WASHINGTON -- This is a Christmas season shadowed by sorrow. We know, of course, that human beings, even small ones, sometimes die in horrible, unfair ways. But all the horror and unfairness seemed to arrive at once in Newtown, where some parents wake on Christmas Day, if they slept at all, to mourn their absent children.
These events brought to mind a sermon by William Sloane Coffin, delivered 10 days after his son Alex was killed in a car accident. "When parents die," he said, "they take with them a large portion of the past. But when children die, they take away the future as well. That is what makes the valley of the shadow of death seem so incredibly dark and unending. In a prideful way it would be easier to walk the valley alone, nobly, head high, instead of -- as we must -- marching as the latest recruit in the world's army of the bereaved."
This army is easy enough to join. All of us build imaginary worlds of security that can be smashed in a moment by a drunk driver, a cancer diagnosis or an unnoticed patch of ice on the road. The death of a child may be the worst of our fears. But many of us find tragedy of some sort, with a little patience. It is the sad reality of grief: each loss infinite but not unique. And each loss sharpened during the holidays. A dark thought in a season of light.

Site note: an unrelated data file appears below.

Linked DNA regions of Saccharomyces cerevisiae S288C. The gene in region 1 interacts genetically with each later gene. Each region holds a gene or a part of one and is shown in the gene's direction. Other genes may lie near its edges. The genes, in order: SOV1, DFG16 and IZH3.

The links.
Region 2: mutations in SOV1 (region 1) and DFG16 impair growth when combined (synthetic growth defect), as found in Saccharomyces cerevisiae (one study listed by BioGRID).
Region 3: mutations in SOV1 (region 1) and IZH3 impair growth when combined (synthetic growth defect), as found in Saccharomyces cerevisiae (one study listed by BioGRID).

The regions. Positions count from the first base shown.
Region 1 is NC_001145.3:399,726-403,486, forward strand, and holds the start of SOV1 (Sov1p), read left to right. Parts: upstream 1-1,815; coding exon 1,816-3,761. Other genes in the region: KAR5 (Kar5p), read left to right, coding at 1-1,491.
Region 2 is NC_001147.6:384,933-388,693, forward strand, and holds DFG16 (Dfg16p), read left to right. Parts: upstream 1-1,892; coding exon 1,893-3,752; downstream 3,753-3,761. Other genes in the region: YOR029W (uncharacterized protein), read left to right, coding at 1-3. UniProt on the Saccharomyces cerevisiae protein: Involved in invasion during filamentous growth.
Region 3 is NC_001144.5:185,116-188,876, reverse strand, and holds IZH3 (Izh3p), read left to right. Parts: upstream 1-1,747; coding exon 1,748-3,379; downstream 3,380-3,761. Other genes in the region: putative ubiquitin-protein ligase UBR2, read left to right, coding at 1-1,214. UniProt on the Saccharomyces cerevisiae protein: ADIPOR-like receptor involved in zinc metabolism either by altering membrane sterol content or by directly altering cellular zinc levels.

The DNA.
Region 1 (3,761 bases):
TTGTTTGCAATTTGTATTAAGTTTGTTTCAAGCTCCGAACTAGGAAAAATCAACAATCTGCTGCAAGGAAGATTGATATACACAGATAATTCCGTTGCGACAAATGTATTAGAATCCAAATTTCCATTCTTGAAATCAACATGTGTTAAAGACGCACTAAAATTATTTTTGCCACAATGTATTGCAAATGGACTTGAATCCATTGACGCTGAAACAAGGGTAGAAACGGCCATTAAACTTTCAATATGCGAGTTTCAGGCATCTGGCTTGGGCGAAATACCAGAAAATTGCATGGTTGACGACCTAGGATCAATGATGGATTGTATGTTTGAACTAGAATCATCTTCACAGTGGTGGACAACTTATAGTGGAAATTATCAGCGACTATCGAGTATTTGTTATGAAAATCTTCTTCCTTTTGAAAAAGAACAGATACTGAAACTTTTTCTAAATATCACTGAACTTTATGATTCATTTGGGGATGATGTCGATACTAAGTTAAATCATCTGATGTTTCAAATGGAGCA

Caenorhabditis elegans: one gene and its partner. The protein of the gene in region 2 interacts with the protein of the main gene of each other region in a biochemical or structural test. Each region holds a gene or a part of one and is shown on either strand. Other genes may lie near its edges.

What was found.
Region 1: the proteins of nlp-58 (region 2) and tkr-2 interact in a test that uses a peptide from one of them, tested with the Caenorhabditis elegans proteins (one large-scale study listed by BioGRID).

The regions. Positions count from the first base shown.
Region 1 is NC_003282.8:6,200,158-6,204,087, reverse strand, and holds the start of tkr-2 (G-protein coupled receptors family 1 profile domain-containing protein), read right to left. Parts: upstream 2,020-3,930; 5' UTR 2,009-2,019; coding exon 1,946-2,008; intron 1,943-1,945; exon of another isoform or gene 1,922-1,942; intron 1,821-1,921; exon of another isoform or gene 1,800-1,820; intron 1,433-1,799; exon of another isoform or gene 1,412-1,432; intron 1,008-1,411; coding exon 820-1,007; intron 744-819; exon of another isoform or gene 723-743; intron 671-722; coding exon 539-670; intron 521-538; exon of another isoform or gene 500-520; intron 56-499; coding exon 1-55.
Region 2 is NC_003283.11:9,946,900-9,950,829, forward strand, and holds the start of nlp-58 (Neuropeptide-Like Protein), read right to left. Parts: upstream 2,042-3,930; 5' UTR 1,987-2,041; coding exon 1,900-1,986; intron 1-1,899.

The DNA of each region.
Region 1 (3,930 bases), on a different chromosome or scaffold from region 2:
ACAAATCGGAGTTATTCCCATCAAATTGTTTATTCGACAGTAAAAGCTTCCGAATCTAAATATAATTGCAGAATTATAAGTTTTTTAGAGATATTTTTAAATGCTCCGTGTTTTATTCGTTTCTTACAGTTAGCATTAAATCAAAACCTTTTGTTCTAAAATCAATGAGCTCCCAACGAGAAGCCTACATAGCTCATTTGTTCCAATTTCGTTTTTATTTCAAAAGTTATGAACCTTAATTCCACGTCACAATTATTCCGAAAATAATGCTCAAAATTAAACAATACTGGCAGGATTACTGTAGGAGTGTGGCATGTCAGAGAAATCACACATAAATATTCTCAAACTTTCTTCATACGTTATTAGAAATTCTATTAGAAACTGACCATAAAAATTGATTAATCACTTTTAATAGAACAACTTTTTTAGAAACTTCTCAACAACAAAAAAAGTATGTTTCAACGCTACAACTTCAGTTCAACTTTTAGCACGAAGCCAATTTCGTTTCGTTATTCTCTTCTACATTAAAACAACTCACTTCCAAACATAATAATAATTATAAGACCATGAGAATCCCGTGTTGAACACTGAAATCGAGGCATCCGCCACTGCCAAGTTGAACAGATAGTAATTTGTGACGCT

There are no easy philosophic or theological explanations for unnatural death -- no greater, cosmic good that neatly justifies unfair suffering. And those who try to find God's will in an earthquake, a cancer ward or a mass killing are engaged in a particularly cruel and arrogant exercise. Coffin would have none of it: "Nothing so infuriates me as the incapacity of seemingly intelligent people to get it through their heads that God doesn't go around this world with his fingers on triggers, his fists around knives, his hands on steering wheels. ... The one thing that should never be said when someone dies is 'It is the will of God.' Never do we know enough to say that. My own consolation lies in knowing that it was not the will of God that Alex die; that when the waves closed over the sinking car, God's heart was the first of all our hearts to break."
Death is not the expression of a just moral order but its violation. And the proper response is not explanation but friendship. "Immediately after such tragedy," said Coffin, "people must come to your rescue, people who only want to hold your hand, not to quote anybody or even say anything, people who simply bring food and flowers -- the basics of beauty and life -- people who sign letters simply, "Your brokenhearted sister."
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